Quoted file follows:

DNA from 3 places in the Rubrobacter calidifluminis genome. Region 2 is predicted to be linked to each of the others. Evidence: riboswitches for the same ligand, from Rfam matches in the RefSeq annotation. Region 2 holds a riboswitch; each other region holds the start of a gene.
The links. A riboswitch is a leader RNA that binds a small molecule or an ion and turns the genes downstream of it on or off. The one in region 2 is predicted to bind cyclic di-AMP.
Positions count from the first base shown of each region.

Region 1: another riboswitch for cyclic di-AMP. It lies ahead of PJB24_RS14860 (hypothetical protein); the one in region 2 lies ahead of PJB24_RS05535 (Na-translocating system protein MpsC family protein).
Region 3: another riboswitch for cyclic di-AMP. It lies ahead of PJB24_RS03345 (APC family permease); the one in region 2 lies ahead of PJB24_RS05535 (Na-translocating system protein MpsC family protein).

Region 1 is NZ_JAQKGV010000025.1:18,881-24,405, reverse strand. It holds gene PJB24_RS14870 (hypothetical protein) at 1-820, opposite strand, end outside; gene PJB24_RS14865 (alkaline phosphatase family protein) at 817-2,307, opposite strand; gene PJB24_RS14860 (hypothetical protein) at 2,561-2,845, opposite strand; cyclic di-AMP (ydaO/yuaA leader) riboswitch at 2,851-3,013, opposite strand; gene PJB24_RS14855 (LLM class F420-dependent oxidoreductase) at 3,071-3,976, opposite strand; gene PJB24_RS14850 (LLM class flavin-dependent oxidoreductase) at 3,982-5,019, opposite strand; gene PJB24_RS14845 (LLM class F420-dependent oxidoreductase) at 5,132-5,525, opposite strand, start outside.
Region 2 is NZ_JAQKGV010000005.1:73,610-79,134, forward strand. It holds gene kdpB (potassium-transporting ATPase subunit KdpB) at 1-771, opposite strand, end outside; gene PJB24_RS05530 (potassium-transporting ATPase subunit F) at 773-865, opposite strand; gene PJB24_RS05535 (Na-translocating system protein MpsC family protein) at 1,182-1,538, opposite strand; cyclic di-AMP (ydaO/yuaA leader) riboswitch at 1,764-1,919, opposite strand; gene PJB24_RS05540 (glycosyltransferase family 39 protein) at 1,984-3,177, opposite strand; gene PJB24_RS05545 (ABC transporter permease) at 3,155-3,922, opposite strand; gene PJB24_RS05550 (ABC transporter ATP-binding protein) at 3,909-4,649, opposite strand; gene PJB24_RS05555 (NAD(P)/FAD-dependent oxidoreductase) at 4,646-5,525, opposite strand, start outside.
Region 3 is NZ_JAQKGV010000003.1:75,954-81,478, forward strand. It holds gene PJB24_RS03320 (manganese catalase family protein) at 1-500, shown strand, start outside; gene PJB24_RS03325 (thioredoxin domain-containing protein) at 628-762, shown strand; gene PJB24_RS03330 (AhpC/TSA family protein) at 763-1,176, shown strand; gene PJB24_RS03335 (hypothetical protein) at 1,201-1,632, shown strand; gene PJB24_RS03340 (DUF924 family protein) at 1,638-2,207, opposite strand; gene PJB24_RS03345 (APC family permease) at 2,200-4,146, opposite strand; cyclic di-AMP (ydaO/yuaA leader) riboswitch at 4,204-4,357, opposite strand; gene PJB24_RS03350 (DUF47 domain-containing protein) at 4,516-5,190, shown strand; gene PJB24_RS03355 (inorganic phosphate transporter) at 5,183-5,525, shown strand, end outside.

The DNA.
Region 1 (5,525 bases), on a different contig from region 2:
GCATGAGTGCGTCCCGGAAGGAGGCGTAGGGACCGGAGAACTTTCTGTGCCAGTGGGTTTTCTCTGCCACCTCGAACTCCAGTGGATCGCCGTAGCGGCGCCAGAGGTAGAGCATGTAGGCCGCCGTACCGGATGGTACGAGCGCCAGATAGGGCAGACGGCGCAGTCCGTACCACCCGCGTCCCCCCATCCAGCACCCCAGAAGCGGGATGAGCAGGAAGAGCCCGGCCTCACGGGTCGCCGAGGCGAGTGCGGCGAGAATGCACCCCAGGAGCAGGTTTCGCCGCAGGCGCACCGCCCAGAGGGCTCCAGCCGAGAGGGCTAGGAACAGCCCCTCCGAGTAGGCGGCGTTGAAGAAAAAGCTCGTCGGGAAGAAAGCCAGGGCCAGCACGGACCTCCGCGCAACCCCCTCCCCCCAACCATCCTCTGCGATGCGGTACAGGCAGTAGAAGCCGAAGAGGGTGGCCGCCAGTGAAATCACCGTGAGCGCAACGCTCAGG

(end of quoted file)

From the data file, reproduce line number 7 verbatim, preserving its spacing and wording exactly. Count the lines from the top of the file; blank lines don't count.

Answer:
Region 2 is NZ_JAQKGV010000005.1:73,610-79,134, forward strand. It holds gene kdpB (potassium-transporting ATPase subunit KdpB) at 1-771, opposite strand, end outside; gene PJB24_RS05530 (potassium-transporting ATPase subunit F) at 773-865, opposite strand; gene PJB24_RS05535 (Na-translocating system protein MpsC family protein) at 1,182-1,538, opposite strand; cyclic di-AMP (ydaO/yuaA leader) riboswitch at 1,764-1,919, opposite strand; gene PJB24_RS05540 (glycosyltransferase family 39 protein) at 1,984-3,177, opposite strand; gene PJB24_RS05545 (ABC transporter permease) at 3,155-3,922, opposite strand; gene PJB24_RS05550 (ABC transporter ATP-binding protein) at 3,909-4,649, opposite strand; gene PJB24_RS05555 (NAD(P)/FAD-dependent oxidoreductase) at 4,646-5,525, opposite strand, start outside.